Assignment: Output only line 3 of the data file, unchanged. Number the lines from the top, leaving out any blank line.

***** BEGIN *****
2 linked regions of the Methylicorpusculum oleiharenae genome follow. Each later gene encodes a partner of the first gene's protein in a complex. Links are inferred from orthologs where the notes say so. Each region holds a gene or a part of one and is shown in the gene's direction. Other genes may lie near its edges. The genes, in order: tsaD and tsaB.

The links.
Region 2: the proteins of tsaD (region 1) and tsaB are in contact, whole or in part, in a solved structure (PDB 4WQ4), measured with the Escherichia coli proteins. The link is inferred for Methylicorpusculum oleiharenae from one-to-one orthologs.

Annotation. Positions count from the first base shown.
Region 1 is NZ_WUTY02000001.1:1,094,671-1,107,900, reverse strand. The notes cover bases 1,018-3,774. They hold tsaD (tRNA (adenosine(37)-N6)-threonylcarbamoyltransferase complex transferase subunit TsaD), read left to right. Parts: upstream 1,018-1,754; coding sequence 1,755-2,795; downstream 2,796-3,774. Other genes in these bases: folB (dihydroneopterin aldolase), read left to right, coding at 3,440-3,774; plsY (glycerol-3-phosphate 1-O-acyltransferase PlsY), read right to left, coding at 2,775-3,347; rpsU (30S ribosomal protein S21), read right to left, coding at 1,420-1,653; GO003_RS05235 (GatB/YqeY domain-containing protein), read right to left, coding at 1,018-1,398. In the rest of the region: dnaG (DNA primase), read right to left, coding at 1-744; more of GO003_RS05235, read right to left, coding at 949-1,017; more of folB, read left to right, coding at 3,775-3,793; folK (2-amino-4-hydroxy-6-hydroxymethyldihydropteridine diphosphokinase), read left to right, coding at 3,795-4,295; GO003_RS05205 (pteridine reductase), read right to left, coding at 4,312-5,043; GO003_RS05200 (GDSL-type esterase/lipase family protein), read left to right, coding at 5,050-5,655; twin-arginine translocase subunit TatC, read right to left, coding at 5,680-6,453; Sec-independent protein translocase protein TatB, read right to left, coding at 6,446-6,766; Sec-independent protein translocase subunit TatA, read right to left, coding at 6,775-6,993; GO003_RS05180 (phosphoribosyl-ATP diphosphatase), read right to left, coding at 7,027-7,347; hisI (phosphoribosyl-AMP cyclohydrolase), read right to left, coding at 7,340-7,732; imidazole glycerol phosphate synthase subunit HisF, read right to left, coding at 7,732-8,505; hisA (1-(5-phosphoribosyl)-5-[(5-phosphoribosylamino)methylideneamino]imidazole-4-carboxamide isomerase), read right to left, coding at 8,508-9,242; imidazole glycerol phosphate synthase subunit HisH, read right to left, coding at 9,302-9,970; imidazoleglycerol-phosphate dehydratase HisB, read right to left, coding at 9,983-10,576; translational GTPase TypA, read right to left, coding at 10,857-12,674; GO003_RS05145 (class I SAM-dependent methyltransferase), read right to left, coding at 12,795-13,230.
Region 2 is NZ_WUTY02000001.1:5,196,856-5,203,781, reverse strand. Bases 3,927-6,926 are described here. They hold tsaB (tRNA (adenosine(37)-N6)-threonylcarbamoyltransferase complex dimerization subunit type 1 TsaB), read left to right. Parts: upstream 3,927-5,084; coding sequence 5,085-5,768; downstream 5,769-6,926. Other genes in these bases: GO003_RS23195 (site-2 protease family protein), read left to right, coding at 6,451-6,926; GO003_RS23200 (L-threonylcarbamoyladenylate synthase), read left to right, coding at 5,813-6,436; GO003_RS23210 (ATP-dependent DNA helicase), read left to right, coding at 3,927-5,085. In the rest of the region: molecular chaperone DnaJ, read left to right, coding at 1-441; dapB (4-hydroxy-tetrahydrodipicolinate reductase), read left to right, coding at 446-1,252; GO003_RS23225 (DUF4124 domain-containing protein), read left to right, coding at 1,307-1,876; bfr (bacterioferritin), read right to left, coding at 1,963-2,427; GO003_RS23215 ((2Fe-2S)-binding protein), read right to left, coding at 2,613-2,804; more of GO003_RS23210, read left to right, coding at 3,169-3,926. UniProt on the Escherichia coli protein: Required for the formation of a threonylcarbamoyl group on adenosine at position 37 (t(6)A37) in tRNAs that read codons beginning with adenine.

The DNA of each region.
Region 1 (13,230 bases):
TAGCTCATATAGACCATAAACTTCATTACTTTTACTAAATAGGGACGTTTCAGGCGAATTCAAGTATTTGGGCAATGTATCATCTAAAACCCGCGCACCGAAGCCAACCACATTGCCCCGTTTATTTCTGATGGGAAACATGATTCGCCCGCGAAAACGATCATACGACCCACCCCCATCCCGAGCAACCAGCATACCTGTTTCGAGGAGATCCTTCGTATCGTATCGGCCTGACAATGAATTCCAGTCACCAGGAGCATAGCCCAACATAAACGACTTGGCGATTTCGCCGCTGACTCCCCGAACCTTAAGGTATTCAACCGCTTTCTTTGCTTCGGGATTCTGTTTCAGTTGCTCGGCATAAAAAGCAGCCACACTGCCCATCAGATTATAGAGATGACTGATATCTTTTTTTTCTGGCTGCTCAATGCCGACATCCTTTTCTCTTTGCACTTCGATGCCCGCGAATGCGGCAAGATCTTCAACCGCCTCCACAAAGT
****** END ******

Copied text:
Region 2: the proteins of tsaD (region 1) and tsaB are in contact, whole or in part, in a solved structure (PDB 4WQ4), measured with the Escherichia coli proteins. The link is inferred for Methylicorpusculum oleiharenae from one-to-one orthologs.